Fear of success may not sound like a legitimate concern to some. I mean, wouldn’t we all want to win the lottery and retire to a private island? Or what about the Olympic athletes that dream of winning a gold medal? Yet, to many people, it is a very real barrier to achievement.
But surprisingly, it’s not the wealth or accomplishment that is so scary. Instead, the fear centers on what success might ultimately cost. Whether the concern revolves around losing friends or privacy, here are the top ten reasons people have a fear of success:
Fear of losing yourself
Many of us fear that being successful or earning a lot of money will inflate our ego and turn us into different people. You feel that success might change you, but not for the better. Money is simply a tool. No matter how successful you become, you control how you act and what you believe.
Fear of backlash
Sometimes people have a fear of success because of the potential social or relationship repercussions. According to one research study, this phenomenon is called “backlash avoidance.” For instance, women may avoid self-promotion because they fear it doesn’t align with traditional gender roles. Studies have found that women tend to associate success with greater negative consequences. Therefore, people tend to conform to these expected norms because they fear social or economic backlash.
Fear of not being good enough
Sometimes people who experience success are afraid that they are not as good as other people in their field. They may fear that they won’t live up to expectations or that others will discover that they aren’t up for the challenge. This experience is most commonly referred to as imposter syndrome. Imposter syndrome involves feelings of self-doubt that persist despite your education, experience, and accomplishments. While others praise your talents, you write off your triumphs to timing and good luck.
Fear of criticism
Many of us have an intolerable fear that we will be rejected if we put ourselves out there in any way. Unfortunately, this fear holds us back and can lead to denying ourselves critical opportunities that might otherwise lead to happiness and fulfillment.
Fear of the spotlight
People who are shy or socially awkward may be afraid of succeeding because they do not want to be in the spotlight. This anxiety has become even more pervasive with the proliferation of social media. According to a recent survey of almost 1,500 teens and young adults, Instagram is the worst social media network for mental health and wellbeing. While it allows for self-expression, it was also associated with high levels of anxiety, depression, bullying and FOMO, or the “fear of missing out.” Yet, while not everyone is meant for the spotlight, that doesn’t mean you should hold yourself back or be afraid to thrive.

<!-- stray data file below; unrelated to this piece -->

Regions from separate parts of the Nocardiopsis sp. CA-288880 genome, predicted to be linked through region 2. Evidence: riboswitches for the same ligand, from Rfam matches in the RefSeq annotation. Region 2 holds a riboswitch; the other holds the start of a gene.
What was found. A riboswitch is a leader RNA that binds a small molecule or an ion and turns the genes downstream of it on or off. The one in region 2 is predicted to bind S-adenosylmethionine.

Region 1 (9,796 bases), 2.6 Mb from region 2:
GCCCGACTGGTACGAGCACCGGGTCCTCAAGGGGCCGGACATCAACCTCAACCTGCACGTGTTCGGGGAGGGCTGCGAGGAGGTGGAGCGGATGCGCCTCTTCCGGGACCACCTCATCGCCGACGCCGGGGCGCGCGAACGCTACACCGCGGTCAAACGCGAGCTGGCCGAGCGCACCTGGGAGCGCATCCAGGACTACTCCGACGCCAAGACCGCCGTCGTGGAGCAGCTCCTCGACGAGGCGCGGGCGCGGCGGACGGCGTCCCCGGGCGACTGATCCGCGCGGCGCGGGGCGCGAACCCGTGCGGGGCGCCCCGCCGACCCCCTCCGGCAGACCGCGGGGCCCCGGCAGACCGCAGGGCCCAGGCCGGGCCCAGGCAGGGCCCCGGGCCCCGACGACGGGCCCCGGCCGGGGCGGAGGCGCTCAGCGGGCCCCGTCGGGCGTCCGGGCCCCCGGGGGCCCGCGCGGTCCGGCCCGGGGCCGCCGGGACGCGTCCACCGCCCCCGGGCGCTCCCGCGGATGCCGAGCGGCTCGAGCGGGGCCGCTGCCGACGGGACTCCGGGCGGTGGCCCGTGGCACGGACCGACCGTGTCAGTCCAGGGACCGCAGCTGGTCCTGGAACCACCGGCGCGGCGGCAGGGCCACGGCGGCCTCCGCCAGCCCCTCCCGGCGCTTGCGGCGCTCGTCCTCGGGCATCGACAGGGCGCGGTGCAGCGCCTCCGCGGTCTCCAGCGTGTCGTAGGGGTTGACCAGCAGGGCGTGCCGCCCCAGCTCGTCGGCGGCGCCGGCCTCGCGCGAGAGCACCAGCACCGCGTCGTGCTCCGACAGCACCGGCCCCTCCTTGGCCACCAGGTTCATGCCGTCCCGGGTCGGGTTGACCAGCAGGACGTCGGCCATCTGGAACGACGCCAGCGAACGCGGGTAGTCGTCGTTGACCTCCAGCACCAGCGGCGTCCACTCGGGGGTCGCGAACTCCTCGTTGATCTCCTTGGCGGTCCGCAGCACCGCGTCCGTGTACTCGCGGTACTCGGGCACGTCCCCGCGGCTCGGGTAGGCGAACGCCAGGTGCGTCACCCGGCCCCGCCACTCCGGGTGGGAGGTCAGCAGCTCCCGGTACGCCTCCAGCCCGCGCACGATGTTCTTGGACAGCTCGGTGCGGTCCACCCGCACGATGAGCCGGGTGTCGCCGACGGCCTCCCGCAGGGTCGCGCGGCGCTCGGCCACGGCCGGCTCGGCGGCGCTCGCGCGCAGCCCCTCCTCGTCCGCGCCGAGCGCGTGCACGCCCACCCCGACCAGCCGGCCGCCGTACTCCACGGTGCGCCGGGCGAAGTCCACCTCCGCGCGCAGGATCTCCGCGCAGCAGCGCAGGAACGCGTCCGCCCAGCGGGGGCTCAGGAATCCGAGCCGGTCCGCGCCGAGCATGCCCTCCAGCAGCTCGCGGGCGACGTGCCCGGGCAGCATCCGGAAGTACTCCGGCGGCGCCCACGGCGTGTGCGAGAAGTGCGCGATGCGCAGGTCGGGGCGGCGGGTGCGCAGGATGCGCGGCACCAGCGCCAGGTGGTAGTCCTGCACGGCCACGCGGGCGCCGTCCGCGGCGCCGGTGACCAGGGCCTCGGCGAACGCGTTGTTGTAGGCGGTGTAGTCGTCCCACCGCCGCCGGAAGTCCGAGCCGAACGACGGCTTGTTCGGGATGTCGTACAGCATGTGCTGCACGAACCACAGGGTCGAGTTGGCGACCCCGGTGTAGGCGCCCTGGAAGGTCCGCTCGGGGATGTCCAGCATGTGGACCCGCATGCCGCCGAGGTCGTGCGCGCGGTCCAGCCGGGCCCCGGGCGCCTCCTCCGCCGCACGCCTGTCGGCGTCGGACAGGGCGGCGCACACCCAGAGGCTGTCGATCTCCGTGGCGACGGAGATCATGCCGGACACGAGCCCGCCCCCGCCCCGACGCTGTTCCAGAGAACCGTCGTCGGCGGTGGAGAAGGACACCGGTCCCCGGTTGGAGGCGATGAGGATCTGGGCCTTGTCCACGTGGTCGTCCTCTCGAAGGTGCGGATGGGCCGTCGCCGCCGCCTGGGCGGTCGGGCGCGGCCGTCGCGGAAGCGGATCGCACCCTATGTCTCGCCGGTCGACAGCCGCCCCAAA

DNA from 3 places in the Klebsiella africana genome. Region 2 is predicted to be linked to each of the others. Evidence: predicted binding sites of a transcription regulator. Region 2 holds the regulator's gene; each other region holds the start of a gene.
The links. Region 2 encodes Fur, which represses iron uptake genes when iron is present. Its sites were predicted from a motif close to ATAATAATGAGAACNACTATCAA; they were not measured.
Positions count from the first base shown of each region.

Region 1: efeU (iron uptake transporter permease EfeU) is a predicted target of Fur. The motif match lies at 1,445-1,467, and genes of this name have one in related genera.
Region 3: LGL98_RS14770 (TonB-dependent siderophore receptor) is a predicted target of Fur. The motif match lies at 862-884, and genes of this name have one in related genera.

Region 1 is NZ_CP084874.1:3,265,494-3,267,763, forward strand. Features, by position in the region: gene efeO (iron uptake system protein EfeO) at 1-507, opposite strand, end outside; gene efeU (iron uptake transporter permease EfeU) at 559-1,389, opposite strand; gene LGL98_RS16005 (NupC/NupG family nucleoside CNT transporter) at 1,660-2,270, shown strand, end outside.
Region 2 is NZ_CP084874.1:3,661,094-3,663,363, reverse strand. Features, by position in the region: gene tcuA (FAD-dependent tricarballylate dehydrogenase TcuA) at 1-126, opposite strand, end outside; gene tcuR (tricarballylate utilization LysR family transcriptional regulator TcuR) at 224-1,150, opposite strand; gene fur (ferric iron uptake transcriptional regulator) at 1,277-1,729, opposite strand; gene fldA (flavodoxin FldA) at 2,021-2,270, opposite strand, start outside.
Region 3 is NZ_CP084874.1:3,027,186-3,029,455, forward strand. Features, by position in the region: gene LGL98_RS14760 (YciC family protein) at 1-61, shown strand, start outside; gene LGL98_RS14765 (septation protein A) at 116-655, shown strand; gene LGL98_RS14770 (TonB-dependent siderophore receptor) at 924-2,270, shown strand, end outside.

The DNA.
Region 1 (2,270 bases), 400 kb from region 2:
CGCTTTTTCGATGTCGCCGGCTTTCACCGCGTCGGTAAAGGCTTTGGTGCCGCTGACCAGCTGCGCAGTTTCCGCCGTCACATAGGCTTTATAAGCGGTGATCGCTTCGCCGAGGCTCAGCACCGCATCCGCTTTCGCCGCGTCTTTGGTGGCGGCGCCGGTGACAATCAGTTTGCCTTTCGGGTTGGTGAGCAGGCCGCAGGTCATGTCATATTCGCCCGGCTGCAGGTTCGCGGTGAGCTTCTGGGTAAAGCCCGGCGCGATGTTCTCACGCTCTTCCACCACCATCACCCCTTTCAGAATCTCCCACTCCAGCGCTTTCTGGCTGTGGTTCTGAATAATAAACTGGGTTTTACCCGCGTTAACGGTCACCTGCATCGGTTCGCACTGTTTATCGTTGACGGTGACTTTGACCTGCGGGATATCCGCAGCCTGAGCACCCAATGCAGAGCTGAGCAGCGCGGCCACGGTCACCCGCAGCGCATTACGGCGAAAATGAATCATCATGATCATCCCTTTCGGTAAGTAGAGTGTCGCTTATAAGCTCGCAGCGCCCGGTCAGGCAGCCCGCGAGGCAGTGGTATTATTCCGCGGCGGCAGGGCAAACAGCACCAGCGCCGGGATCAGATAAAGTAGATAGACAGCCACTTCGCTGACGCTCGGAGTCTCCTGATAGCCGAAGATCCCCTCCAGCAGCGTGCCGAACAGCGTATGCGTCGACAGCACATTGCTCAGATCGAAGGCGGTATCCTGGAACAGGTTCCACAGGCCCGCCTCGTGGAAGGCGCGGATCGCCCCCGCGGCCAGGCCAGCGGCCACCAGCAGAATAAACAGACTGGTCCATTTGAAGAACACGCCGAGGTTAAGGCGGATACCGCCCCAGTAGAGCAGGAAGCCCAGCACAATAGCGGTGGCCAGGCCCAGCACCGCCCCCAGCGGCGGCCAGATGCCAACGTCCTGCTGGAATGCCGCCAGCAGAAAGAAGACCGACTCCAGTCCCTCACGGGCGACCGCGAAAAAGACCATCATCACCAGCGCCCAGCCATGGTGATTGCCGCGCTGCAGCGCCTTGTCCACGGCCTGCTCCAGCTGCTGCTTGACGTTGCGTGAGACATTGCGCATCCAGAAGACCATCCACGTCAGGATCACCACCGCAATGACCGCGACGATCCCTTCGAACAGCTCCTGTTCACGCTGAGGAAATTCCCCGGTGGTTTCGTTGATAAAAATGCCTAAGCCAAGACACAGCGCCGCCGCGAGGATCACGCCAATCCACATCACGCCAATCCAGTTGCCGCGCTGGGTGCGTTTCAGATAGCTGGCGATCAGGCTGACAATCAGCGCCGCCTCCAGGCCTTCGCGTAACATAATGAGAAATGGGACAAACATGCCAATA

Fear of change
One of the most common reasons we allow our fear of success to hold us back is an overwhelming fear of change. As humans, we thrive on routine, and we tend to fear anything unknown. The problem with that, however, is that change is the only constant. If you try something and fail, you will most likely go back to what you knew. But if you try something and succeed, you suddenly head into uncharted territory.
Fear of losing friends
When we succeed, we grow. And in some cases, that means moving on. The result is potentially outgrowing friends. One thing to remember is that ending a friendship can happen for several reasons. And it’s not always a bad thing. If what you have is not a true friendship, letting go means you are only losing an unhealthy relationship. Once you let go of meaningless connections, you’ll be able to focus on the essential things in life.
Fear of working non-stop
If you had the career or business you really wanted, how would the way you use your time change? Most likely, you’ll have to work more hours, at least in the beginning. Does that mean you’ll still be able to put the kids to bed or watch your favorite Netflix shows? No one wants to work non-stop. That’s why it’s so important to set healthy boundaries. Author and researcher Brené Brown says it best: “Daring to set boundaries is about having the courage to love ourselves, even when we risk disappointing others. We can’t base our own worthiness on others’ approval. Only when we believe, deep down, that we are enough can we say, enough!
Fear of heightened expectations
Another reason people are afraid of success is that it creates new standards and expectations, and people get stressed about how to manage them. When you are successful, you raise the bar. Others begin to expect more from you and hold you accountable for higher performance levels than you were delivering before. The fear of success is about fearing pressure and refusing accountability.
Fear feelings of excitement
Excitement and nervousness share many of the same physical reactions. So, it is easy to misinterpret feelings of excitement as anxiety. This can cause people to avoid situations that trigger such emotions. According to Dr. Susanne Babbel, Ph.D., the author of Heal the Body. Heal the Mind, when we suffer a traumatic event, our body associates the fear we experience with the same feelings we get while excited. So, once we have been through enough trauma, we start to avoid the types of situations that trigger memories of fear. Because of this, trauma victims can tend to avoid excitement, which leads them to avoid success.
Fear of success is a very real struggle for many. But it’s not insurmountable. The key is to understand its origin and work through your emotions. That way, it won’t hold you back from getting what you really want.